Baby Only Nurses From One Breast: Is It Normal?

Babies can be finicky creatures, and one truly baffling way they may show this during breastfeeding is when they strongly prefer nursing on one breast over the other. As a mom, you may be sitting there scratching your head and spinning strange theories -- maybe the milk in one breast tastes better than the other? You might also be worried since the more you indulge your baby's preference, the more lopsided your boobs become as one boob becomes solely responsible for pumping out all the milk!

Is it normal for a baby to always nurse off of just one breast?

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Turns out ... yes!

"It is very common for a mom or baby to be more comfortable to nurse from one side or another," says Kimi Suh, MD, a family medicine physician at Loyola University Health System.

Sometimes one breast produces more milk than the other, so that's the breast the baby favors. Even if your breasts start out producing about the same amount of milk, your own actions may set the wheels in motion for baby favoring one over the other.

"Babies, mine included, often have a side that seems more comfortable for them," explains Jenna LoGiudice, RN, a certified nurse midwife and professor at Fairfield University. "For myself and my patients, it's usually the side that we have a more comfortable position to hold them in that they begin to favor. Over time, that is the side we most likely start off on at each nursing session, and inevitably that breast becomes the better producer of milk."

From there, it can become a vicious cycle. The way to correct this problem? "Start off nursing on the side baby doesn't seem to prefer so that they suck the most actively on this side first," says LoGiudice. "Going to this side second only perpetuates the issue because the baby is already somewhat full and will have a lazier suck."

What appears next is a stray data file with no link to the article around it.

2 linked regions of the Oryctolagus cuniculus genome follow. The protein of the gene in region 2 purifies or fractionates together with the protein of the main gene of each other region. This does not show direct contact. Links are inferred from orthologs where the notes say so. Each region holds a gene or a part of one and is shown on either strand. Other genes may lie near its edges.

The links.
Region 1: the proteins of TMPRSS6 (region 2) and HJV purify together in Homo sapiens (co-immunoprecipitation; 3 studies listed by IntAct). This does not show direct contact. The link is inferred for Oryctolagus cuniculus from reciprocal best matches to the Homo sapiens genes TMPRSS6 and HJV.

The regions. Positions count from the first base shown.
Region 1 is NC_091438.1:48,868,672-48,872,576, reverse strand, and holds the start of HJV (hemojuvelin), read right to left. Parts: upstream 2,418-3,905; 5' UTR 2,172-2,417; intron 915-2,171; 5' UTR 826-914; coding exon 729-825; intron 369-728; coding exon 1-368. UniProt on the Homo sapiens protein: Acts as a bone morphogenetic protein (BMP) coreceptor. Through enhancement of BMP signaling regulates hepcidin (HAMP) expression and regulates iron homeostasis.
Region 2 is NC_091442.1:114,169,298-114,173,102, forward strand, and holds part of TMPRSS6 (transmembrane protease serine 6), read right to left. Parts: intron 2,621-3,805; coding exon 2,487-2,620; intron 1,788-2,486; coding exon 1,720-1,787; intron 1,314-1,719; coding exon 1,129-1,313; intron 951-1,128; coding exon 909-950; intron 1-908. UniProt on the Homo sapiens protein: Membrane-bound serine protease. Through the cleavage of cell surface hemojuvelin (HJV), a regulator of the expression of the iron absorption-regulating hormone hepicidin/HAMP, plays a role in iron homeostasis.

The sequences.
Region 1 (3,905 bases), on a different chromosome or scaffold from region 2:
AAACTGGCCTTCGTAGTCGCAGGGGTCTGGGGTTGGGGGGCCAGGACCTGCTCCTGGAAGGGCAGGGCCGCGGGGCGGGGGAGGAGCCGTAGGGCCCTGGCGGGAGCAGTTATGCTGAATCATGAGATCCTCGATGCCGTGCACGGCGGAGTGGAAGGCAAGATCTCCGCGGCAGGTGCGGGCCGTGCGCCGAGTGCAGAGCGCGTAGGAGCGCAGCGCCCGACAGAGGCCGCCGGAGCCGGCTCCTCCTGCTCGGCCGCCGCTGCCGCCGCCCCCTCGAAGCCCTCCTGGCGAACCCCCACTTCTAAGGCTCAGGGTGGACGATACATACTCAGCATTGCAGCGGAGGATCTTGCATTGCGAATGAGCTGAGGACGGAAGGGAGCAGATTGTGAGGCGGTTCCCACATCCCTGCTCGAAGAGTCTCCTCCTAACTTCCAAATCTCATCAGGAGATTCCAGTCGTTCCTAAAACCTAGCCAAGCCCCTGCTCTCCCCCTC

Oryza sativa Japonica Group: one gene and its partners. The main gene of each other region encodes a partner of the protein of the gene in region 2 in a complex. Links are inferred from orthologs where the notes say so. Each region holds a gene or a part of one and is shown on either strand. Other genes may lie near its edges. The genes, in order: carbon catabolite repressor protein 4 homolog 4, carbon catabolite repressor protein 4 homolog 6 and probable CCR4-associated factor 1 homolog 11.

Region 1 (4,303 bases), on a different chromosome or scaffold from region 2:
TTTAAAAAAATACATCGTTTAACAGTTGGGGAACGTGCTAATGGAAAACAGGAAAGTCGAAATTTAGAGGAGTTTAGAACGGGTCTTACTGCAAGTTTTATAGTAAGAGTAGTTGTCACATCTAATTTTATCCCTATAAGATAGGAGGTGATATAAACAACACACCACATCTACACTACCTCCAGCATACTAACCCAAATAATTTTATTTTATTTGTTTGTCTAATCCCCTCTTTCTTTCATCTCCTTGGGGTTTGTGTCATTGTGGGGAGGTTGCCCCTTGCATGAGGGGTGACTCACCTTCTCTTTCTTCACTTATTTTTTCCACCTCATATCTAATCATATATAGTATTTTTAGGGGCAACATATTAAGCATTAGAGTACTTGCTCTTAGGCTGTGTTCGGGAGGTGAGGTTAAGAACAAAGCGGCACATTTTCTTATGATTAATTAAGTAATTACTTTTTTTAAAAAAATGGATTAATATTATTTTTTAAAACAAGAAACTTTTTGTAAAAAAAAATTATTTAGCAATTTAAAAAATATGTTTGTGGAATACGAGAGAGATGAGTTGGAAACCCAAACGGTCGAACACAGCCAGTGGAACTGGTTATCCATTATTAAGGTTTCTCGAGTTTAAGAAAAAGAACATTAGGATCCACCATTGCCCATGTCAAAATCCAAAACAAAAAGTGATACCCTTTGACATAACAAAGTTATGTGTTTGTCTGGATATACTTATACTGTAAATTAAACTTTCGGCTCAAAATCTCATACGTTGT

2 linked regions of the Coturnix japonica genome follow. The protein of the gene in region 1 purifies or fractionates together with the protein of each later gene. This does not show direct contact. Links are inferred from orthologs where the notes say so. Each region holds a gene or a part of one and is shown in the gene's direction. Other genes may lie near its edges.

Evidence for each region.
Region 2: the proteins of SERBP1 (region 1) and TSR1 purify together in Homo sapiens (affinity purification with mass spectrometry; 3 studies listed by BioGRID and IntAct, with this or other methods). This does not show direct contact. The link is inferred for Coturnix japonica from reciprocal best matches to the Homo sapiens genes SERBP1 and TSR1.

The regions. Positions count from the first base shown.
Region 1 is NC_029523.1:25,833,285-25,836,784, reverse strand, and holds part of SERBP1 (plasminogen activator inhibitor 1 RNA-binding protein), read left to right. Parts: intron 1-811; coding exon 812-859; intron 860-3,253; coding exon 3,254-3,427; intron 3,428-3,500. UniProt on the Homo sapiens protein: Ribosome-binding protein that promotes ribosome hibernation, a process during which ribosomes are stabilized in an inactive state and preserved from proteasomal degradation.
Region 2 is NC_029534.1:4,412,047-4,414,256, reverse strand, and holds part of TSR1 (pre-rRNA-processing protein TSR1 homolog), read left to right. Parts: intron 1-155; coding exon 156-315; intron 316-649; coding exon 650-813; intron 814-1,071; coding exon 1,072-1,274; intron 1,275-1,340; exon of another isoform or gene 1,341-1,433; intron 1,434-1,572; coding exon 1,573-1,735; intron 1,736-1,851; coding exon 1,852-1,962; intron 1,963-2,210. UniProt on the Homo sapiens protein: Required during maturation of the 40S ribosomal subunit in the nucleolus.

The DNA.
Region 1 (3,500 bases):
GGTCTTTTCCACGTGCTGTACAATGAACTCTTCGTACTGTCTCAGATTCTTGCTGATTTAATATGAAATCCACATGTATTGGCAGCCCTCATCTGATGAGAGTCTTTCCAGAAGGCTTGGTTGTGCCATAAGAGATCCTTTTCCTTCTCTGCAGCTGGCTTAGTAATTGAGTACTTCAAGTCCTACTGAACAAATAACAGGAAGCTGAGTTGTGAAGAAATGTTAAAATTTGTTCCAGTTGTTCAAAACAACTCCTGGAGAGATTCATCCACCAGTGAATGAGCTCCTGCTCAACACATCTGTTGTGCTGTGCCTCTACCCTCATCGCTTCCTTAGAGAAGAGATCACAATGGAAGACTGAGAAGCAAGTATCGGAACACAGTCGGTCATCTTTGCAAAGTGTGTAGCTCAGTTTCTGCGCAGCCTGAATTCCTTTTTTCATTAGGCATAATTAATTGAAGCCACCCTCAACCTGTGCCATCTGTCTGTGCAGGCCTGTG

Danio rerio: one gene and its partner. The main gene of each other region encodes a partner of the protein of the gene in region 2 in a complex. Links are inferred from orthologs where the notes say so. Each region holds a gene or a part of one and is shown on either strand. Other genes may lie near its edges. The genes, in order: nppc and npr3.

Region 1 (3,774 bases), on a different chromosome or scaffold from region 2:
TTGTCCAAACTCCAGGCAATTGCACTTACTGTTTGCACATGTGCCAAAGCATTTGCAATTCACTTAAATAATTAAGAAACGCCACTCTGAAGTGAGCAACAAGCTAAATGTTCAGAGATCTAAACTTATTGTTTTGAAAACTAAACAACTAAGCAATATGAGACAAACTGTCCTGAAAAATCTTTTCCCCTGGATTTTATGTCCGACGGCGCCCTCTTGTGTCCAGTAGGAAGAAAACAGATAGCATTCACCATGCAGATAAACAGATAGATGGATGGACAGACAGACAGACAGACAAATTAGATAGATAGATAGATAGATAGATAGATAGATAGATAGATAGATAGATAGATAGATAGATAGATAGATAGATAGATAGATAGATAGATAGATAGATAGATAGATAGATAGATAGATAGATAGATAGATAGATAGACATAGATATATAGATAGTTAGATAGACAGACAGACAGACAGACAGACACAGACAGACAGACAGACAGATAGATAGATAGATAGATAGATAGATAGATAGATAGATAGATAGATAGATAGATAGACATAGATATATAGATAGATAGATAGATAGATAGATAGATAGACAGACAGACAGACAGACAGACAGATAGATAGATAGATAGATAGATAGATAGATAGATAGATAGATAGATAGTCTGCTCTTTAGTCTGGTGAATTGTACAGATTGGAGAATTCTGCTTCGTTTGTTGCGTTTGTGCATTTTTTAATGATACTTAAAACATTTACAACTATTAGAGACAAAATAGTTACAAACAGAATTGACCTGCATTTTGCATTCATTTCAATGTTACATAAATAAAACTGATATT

If your baby fusses or cries when placed first on the unfavored side, try to wait it out at least three to five minutes, alternating between holding the baby upright looking over your shoulder and then back down to the breast.

"If the baby is uninterested at this breast, smile at him or her and remain calm," LoGiudice adds. "As soon as you tense up, so does baby, and he or she is much less likely to latch -- it's incredible how they feed off of our emotions. You can also squeeze out a bit of milk onto the nipple to entice the baby to latch."

If attempts fail, go to the other side to breastfeed and then use a pump on the other side. "I often take a hands-free nursing bra and pump on that side while my daughter is nursing on her preferred side," says LoGiudice. And next time, remember to start again on that unfavored side; sooner or later, baby might warm up to it.

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If neither of these issues is the case, one other rare possibility is that your baby has a condition called torticollis. "This is a condition is similar to a stiff neck," explains Margie Kay, a lactation consultant at Mercy Medical Center. "Usually this can occur when baby is in utero and has found a position where the head is 'wedged' or turned so that after birth, baby prefers to turn to one side and may become fussy or unhappy when trying to turn to the opposite side." If you suspect this may be the case, check with a pediatrician, who will refer you to a physical therapist who can stretch and tone the neck muscles and resolve the issue. 

Whatever the reason, even if baby can never be convinced to nurse much off the less-favored breast, don't worry -- your boobs won't remain lopsided forever. "If breasts become uneven during nursing, they should return to their normal size after nursing is done," says Dr. Suh. In other words, your boobs will be back in shape in no time!

Did your baby prefer nursing on one breast over the other?

 

Image © Andria Patino/Corbis

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